Model of care for HIV infection in Ireland

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Date
2016
Authors
Brennan, Aline
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University College Cork
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Background Highly active anti‐retroviral therapy (HAART) has completely transformed the clinical course of HIV. HIV is now considered a chronic disease, with patients living for decades on treatment. It is anticipated that health services will be placed under increasing pressure as the prevalence and age profile of the HIV population increases. A deeper understanding of the specific factors driving the use and cost of HIV care in Ireland is needed to allow quantification of future resource needs as well as the identification of potentially cost‐effective service delivery modifications. This thesis investigates the current use and direct cost of hospital care by HIV patients, and explores some of the patients and clinic level factors influencing the cost of HIV care in Ireland. Methods The total number of patients in care annually as well as the changing age profile of patients over time was estimated using routine data on the number of notified cases and general mortality in combination with published estimates of HIV related deaths. Current resource use and costs of care in 2012 were estimated from two studies carried out in the HIV centre located in Cork University Hospital. The first study estimated the total cost of outpatient HIV care using micro‐costing, including data on HAART use and cost. The second study used data extracted from the finance department of Cork University Hospital to identify and describe the pattern of use and non‐drug cost of all hospital services (including inpatient episodes, non‐ID outpatient appointments and emergency department attendances) by HIV patients in 2012. A national estimate of the cost of ambulatory HIV care in 2012 was then generated adjusting the estimated unit costs of outpatient visits, for variation in service delivery across the six centres providing adult HIV care in Ireland in 2012 and using national anti‐retroviral sales data. Results The number of HIV patients accessing HIV care was estimated to be 3,820 in 2012, with 18% of patients aged ≥50 years. Assuming the rate of new diagnosis remains stable we estimated that the number of patients in care will have increased by 40% to 4,607 by 2020 and that the proportion of patients aged ≥50 years will have increased to 30%. HAART is the overwhelming driver of the cost of outpatient HIV care. Treatment costs accounted for 90% of the total cost of outpatient HIV care estimated in the micro‐costing study. Patient factors associated with increased total outpatient HIV costs on multivariate analysis were younger age (< 50 years), female gender and being on HAART but not suppressed. When categories of costs were examined separately older patients were found to have both significantly lower HAART costs as well as HIV outpatient visit costs while female patients only had significantly higher HAART costs. On analysis of non‐drug hospital costs (i.e. including inpatient admissions, non‐ID outpatient appointments and emergency department attendances) low CD4 count and treatment status were significant, but no demographic factors were identified. A small number of patients (2%) with very low CD4 counts incurred a disproportionate amount of inpatient (61%) and total hospital non drug costs (31%). Extrapolating from the micro‐costing estimates and taking into account variation in service delivery across centres, we estimate that the annual non‐drug cost of providing ambulatory HIV care in Ireland in 2012 was €1,127 per patient or €4.31 million, and that including HAART, the cost to the health service provider in 2012 was approximately €50 million. Discussion The age profile of HIV patients in care is increasing in Ireland at a similar rate as in other developing countries. However, in contrast to what has previously reported in the literature, older patients in our study did not appear to incur increased total costs compared to their younger counterparts. The main reason for this was that the older patients were on less expensive treatment regimens, and HAART cost is the main driver of total cost of outpatient HIV care. Exactly why this was is unclear, but regimen choice is influenced by many health‐system (e.g. drugs available, clinician preference etc) as well as patient factors (treatment history, resistance, patient preference etc). There was also no difference identified in the non‐drug cost of care for older patients. This may have been due to the patients themselves being possibly younger and/or healthier than in other published studies, but may also be due to a lack of co‐ordinated routine screening for age‐related comorbidities in HIV patients in Ireland, as well as the cost estimates being based on data collected in a single centre which did not include costs incurred in other hospital, community and primary care settings. As the increasing age and total number of patient increases demands on HIV services it is imperative that measures to improve service efficiency are evaluated in terms of both clinical outcomes and costs. Interventions such as increased screening to reduce the number of patients diagnosed with advanced disease and increased use of generics have the potential to generate cost‐savings, however a nationally co‐ordinated approach is needed to drive such changes while ensuring the current standard of care is maintained.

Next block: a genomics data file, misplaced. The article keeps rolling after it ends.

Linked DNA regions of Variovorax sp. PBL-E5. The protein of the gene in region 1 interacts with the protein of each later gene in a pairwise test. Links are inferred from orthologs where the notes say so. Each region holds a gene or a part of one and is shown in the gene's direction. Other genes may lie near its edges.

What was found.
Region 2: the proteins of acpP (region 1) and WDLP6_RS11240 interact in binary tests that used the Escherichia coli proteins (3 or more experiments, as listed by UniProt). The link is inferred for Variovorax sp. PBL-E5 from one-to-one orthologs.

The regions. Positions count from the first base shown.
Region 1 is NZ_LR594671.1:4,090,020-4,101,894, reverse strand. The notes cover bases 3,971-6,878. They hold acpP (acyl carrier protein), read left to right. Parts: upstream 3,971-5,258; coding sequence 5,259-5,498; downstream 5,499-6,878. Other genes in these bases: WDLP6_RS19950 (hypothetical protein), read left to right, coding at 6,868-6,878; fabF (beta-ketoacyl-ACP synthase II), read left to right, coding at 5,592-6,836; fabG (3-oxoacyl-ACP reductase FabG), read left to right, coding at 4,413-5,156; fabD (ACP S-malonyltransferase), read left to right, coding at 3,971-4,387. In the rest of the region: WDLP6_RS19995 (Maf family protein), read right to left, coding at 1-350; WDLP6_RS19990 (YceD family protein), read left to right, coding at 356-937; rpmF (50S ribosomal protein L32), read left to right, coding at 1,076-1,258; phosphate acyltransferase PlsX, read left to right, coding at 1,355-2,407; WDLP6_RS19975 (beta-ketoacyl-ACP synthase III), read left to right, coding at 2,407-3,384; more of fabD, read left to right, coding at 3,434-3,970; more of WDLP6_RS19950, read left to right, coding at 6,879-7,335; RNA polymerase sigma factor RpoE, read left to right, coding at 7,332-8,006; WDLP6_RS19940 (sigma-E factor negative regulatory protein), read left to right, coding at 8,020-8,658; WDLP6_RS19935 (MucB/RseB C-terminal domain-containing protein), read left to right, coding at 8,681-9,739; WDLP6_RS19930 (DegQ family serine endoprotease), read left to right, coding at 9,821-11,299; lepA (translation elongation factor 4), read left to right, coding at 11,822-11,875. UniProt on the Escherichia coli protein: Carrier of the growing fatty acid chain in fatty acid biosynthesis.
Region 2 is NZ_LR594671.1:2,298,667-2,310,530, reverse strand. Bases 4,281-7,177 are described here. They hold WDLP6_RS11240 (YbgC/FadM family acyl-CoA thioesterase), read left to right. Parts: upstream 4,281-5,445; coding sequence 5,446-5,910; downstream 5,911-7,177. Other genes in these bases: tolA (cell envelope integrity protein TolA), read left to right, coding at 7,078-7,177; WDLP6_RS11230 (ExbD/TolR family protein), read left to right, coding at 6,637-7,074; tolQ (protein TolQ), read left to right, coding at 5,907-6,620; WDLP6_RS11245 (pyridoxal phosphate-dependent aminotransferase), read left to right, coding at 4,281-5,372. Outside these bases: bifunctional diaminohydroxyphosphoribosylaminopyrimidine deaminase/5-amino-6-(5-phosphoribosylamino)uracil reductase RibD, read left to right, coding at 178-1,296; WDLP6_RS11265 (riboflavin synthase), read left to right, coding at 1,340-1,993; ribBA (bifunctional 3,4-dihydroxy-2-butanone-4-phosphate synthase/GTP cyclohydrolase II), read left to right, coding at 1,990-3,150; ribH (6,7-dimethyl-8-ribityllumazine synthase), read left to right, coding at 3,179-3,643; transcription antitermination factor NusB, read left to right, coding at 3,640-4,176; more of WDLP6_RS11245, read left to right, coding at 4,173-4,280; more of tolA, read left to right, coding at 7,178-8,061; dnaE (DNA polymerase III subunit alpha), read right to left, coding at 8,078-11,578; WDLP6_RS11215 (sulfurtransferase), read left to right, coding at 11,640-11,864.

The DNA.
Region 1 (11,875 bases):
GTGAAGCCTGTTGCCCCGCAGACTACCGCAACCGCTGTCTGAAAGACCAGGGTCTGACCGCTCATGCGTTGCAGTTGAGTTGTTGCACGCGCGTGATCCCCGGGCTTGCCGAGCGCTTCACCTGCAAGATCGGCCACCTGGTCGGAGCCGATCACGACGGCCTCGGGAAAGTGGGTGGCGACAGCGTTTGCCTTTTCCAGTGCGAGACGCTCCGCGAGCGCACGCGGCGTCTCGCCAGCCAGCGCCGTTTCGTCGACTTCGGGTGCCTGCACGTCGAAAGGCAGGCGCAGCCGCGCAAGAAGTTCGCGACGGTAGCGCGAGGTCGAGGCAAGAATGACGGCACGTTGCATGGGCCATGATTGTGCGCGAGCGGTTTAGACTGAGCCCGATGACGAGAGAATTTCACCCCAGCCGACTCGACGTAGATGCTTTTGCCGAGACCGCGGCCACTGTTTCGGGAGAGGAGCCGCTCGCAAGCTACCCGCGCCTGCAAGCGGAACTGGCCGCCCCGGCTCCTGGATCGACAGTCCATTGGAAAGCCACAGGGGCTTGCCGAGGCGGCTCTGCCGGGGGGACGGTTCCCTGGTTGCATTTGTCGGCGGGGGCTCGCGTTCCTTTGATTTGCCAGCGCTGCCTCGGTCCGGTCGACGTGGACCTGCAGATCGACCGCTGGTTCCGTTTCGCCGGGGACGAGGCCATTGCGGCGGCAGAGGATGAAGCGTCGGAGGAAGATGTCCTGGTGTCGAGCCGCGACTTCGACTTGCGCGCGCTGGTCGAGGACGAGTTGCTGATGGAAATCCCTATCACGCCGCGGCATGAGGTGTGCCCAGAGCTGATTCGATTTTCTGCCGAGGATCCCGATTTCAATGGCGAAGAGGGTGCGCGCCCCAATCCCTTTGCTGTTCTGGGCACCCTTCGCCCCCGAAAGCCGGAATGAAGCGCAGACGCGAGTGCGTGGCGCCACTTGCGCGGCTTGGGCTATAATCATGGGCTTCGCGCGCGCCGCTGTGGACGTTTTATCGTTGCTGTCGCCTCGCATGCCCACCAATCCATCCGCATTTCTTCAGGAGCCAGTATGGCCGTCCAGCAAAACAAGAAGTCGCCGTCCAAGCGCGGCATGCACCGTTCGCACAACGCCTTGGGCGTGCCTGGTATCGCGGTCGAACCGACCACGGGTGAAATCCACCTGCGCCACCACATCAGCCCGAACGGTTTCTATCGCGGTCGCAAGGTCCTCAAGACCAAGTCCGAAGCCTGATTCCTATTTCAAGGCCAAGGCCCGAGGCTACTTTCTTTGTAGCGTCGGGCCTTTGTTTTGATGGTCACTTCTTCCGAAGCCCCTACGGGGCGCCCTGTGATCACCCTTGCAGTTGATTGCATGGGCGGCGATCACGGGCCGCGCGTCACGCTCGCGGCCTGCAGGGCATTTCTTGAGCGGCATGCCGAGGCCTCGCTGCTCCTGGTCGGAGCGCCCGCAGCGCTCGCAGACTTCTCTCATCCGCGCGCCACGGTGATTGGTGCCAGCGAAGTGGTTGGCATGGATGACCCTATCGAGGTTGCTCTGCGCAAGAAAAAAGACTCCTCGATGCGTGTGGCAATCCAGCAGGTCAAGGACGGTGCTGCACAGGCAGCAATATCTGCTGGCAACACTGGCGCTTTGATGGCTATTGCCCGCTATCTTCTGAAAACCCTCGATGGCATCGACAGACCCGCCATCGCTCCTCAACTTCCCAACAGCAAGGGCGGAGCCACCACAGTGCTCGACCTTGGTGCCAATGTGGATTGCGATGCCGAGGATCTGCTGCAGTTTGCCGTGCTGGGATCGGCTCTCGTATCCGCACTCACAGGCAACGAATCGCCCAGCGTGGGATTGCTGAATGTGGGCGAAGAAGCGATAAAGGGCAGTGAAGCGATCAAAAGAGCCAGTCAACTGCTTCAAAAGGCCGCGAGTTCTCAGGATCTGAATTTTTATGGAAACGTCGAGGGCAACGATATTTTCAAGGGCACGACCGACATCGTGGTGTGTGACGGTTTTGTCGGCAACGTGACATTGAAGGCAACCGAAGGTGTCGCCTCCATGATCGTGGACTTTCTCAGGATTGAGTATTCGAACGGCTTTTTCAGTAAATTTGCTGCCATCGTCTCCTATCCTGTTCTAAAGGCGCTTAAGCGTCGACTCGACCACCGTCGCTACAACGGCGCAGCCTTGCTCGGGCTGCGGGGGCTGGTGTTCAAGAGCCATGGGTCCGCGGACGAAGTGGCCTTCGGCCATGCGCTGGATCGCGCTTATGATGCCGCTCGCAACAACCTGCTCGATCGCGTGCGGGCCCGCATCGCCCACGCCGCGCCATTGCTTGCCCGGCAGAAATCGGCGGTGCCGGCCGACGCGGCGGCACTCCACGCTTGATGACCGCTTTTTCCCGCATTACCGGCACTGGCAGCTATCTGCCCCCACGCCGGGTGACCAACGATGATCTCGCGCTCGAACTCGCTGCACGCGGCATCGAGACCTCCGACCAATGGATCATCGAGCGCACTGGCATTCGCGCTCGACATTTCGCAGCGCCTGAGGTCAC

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Keywords
HIV , Epidemiology , Health services research , Costing
Citation
Brennan, A. 2016. Model of care for HIV infection in Ireland. PhD Thesis, University College Cork.